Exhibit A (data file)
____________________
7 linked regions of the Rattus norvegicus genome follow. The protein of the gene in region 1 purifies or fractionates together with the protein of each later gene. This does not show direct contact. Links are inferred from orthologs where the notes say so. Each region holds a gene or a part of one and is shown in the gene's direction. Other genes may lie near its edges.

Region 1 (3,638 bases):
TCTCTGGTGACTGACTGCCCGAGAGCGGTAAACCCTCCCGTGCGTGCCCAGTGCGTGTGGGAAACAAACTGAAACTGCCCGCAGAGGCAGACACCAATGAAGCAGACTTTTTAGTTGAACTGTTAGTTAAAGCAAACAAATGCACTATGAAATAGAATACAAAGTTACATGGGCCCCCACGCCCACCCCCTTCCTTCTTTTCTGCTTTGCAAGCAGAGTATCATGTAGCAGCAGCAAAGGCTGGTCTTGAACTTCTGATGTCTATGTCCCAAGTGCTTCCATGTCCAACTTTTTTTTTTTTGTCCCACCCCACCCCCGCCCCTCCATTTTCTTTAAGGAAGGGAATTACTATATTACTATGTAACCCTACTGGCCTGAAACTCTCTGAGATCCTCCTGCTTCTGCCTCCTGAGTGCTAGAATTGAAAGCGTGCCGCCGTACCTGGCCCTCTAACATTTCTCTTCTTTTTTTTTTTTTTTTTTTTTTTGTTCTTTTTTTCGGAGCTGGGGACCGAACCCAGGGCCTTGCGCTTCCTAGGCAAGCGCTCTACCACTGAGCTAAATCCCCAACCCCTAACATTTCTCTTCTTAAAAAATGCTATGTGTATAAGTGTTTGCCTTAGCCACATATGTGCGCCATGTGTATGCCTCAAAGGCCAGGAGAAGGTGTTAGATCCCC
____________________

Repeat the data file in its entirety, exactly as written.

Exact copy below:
7 linked regions of the Rattus norvegicus genome follow. The protein of the gene in region 1 purifies or fractionates together with the protein of each later gene. This does not show direct contact. Links are inferred from orthologs where the notes say so. Each region holds a gene or a part of one and is shown in the gene's direction. Other genes may lie near its edges.

Region 1 (3,638 bases):
TCTCTGGTGACTGACTGCCCGAGAGCGGTAAACCCTCCCGTGCGTGCCCAGTGCGTGTGGGAAACAAACTGAAACTGCCCGCAGAGGCAGACACCAATGAAGCAGACTTTTTAGTTGAACTGTTAGTTAAAGCAAACAAATGCACTATGAAATAGAATACAAAGTTACATGGGCCCCCACGCCCACCCCCTTCCTTCTTTTCTGCTTTGCAAGCAGAGTATCATGTAGCAGCAGCAAAGGCTGGTCTTGAACTTCTGATGTCTATGTCCCAAGTGCTTCCATGTCCAACTTTTTTTTTTTTGTCCCACCCCACCCCCGCCCCTCCATTTTCTTTAAGGAAGGGAATTACTATATTACTATGTAACCCTACTGGCCTGAAACTCTCTGAGATCCTCCTGCTTCTGCCTCCTGAGTGCTAGAATTGAAAGCGTGCCGCCGTACCTGGCCCTCTAACATTTCTCTTCTTTTTTTTTTTTTTTTTTTTTTTGTTCTTTTTTTCGGAGCTGGGGACCGAACCCAGGGCCTTGCGCTTCCTAGGCAAGCGCTCTACCACTGAGCTAAATCCCCAACCCCTAACATTTCTCTTCTTAAAAAATGCTATGTGTATAAGTGTTTGCCTTAGCCACATATGTGCGCCATGTGTATGCCTCAAAGGCCAGGAGAAGGTGTTAGATCCCC